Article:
Once they had left and she was again alone, she allowed herself a sigh, and some of the tension in her limbs vanished.
She wished she had had a chance to eat, for now that the excitement was over, she found she was hungry. Worse, she suspected she would have to wait hours before she could hope to have her next meal, assuming that Galbatorix did not decide to punish her by withholding food.
Her musings about bread and roasts and tall glasses of wine were short-lived, as she again heard the sound of many boots in the passageway outside her cell. Startled, she tried to mentally prepare herself for whatever unpleasantness was about to come, for it would be unpleasant, she was sure.
The door to the chamber crashed open, and two sets of footsteps echoed in the octagonal room as Murtagh and Galbatorix walked over to her. Murtagh positioned himself where he usually did, but without the brazier to occupy himself, he crossed his arms, leaned against the wall, and glared at the floor. What she could see of his expression beneath his silver half mask did not comfort her; the lines of his face seemed even harder than normal, and there was something about the cast of his mouth that sent a chill of fear into her bones.
Instead of sitting, as was his wont, Galbatorix stood behind and somewhat to the side of her head, where she could feel his presence more than she could see it.
He extended his long, clawlike hands over her. In them, he held a small box decorated with lines of carved horn that might have formed glyphs from the ancient language. Most disconcerting of all, a faint skree-skree sound came from within the container, soft as the scratching of a mouse, but no less distinct.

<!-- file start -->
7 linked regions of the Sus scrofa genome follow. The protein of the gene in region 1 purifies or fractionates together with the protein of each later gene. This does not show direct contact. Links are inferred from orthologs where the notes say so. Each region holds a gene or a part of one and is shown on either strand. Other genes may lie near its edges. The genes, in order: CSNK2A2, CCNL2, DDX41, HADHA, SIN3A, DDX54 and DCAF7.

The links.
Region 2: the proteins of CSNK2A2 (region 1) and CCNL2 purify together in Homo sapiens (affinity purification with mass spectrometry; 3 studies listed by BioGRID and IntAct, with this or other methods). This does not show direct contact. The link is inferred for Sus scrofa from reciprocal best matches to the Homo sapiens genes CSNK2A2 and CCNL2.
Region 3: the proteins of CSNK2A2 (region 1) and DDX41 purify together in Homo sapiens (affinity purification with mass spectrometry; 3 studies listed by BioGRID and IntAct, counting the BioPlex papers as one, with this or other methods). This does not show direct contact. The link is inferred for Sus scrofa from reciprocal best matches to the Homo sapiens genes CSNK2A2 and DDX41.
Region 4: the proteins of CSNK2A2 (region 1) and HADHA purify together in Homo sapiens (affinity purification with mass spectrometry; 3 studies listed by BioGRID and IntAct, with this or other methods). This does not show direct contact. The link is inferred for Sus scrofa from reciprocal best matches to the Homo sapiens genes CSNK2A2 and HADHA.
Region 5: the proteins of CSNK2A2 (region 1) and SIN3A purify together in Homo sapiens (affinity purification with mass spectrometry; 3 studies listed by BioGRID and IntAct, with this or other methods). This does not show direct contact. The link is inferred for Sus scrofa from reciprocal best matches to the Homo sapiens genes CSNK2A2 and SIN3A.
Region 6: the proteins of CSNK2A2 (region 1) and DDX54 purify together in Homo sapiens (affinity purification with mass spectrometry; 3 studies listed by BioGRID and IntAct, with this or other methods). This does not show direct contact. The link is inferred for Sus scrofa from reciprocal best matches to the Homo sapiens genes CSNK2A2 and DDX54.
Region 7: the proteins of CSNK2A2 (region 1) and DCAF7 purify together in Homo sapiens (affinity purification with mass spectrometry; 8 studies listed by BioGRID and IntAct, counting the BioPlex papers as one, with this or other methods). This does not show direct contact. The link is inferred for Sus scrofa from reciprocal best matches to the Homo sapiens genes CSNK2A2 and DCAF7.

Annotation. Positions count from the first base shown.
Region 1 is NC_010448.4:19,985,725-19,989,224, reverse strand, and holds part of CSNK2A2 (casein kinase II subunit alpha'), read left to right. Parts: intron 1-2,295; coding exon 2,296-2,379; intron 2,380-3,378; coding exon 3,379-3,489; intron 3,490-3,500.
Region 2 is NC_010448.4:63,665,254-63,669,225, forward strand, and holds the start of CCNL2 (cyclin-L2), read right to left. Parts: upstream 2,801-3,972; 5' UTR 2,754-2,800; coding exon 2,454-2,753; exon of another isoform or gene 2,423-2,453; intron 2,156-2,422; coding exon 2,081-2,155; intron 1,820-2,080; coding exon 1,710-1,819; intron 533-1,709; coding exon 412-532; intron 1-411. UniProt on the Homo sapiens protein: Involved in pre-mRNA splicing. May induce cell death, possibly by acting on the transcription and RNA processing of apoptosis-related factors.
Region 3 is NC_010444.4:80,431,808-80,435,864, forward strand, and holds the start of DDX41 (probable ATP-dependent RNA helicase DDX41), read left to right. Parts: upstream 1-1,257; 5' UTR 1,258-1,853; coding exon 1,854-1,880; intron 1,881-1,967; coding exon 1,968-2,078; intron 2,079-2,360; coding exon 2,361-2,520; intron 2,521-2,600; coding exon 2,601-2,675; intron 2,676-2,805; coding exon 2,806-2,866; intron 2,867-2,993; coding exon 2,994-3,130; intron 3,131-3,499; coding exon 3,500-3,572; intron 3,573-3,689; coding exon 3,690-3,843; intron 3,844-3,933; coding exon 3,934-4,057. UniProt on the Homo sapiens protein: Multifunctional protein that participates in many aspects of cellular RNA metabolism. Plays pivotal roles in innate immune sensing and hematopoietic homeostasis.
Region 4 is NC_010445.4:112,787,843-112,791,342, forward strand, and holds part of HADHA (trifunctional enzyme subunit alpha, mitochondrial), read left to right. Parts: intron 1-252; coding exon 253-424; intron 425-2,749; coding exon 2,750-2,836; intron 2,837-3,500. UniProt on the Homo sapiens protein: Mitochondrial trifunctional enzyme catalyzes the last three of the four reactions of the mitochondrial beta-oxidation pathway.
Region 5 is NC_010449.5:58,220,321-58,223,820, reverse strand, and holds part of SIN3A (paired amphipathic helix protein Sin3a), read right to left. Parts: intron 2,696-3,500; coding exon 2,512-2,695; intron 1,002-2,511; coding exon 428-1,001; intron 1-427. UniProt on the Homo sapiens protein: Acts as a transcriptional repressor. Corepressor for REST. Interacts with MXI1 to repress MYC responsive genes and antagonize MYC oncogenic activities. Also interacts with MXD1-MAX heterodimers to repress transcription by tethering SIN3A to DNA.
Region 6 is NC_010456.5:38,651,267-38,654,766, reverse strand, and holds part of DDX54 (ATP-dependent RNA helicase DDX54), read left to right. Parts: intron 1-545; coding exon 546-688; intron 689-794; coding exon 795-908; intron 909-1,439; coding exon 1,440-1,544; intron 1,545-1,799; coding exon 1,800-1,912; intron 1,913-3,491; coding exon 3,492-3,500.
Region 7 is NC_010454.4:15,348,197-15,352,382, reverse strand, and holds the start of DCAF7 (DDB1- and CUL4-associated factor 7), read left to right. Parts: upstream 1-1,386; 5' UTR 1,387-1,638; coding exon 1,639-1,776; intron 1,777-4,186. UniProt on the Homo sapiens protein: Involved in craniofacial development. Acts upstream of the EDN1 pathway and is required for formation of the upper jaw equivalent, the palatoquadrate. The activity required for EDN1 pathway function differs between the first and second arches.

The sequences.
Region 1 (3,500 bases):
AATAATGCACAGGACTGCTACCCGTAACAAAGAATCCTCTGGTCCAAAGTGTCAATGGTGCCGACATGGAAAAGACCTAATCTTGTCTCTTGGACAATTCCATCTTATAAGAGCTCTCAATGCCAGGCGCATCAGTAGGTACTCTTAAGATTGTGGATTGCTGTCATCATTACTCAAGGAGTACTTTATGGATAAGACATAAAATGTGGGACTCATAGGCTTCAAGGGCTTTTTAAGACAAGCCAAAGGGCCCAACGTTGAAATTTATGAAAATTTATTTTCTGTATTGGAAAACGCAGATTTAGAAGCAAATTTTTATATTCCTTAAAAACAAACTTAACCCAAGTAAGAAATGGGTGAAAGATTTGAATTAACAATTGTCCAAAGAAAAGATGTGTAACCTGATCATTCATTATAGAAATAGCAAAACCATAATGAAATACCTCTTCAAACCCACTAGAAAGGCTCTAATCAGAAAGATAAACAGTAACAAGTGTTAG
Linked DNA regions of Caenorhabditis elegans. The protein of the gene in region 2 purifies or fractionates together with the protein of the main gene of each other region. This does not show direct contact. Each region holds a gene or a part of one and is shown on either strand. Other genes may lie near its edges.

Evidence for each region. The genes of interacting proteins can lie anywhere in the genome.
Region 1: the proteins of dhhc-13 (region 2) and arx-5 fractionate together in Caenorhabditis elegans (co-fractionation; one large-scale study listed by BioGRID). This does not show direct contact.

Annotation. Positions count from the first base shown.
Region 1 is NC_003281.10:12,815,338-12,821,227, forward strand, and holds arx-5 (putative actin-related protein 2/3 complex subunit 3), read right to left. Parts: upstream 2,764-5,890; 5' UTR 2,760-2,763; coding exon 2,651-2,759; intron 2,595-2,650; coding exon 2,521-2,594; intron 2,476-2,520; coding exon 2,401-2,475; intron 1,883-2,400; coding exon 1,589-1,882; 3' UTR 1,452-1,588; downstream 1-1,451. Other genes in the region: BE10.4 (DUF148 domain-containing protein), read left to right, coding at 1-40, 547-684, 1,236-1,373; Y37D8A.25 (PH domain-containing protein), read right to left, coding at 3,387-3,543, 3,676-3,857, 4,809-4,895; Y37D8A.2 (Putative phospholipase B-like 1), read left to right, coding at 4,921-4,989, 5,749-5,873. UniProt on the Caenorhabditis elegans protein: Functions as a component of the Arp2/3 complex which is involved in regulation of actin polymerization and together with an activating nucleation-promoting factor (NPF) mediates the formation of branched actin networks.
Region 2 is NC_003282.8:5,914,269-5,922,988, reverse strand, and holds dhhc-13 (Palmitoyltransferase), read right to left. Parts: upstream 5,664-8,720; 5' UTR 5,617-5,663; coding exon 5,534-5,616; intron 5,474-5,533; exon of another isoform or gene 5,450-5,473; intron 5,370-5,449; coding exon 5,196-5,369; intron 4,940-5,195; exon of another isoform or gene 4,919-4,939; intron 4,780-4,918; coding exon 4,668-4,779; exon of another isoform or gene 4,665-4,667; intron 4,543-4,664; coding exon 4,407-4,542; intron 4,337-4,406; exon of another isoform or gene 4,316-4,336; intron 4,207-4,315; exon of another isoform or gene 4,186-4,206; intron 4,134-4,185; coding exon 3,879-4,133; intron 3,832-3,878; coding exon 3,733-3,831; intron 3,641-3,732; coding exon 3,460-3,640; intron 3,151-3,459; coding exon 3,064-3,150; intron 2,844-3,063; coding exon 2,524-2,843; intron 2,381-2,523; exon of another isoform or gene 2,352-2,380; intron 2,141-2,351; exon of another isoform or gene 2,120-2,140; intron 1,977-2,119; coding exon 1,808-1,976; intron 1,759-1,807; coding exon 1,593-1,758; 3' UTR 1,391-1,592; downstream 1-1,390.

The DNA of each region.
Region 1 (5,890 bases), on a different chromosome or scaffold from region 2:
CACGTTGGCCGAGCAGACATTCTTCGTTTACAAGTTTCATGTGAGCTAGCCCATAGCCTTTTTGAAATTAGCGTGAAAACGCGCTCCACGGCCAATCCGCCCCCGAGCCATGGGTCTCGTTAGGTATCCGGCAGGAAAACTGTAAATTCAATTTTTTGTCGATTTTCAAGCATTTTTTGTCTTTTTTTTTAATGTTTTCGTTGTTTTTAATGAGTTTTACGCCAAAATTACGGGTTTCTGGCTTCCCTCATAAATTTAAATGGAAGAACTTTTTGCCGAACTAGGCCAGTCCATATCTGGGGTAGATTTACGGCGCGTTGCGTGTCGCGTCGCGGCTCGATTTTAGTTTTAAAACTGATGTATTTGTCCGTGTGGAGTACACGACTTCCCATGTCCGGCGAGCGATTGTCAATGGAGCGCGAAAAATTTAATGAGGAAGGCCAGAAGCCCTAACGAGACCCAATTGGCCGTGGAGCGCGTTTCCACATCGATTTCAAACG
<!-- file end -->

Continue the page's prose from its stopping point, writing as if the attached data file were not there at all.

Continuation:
With the pad of his thumb, Galbatorix pushed open the box’s sliding lid. Then he reached inside and pulled out what appeared to be a large, ivory-colored maggot. The creature was almost three inches long, and it had a tiny mouth at one end, with which it uttered the skree-skree she had heard before, announcing its displeasure to the world. It was plump and pleated, like a caterpillar, but if it had any legs, they were so small as to be invisible.
As the creature wiggled in a vain attempt to free itself from between Galbatorix’s fingers, the king said, “This is a burrow grub. It is not what it appears to be. Few things are, but in the case of burrow grubs, that is all the more true. They are found in only one place in Alagaësia and are far more difficult to capture than you might suppose. Take it, then, as a sign of my regard for you, Nasuada, daughter of Ajihad, that I deign to use one on you.” His voice dropped in tone, becoming even more intimate. “I would not, however, wish to exchange places with you.”
The skree-skree of the burrow grub increased in volume as Galbatorix dropped it onto the bare skin of her right arm, just below the elbow. She flinched as the disgusting creature landed on her; it was heavier than it looked, and its underside gripped her with what felt like hundreds of little hooks.
The burrow grub squalled for a moment more; then it gathered up its body in a tight bundle and hopped several inches up her arm.
She wrenched at her bonds, hoping to dislodge the grub, but it continued to cling to her.
Again it hopped.
And again, and now it was on her shoulder, the hooks pinching and digging into her skin like a strip of minute cockleburs. Out of the corner of her eye, she saw the burrow grub lift up its eyeless head and point it toward her face, as if testing the air. Its tiny mouth opened, and she saw that it had sharp cutting mandibles behind its upper and lower lips.
Skree-skree? said the burrow grub. Skree-skra?
“Not there,” Galbatorix said, and he spoke a word in the ancient language.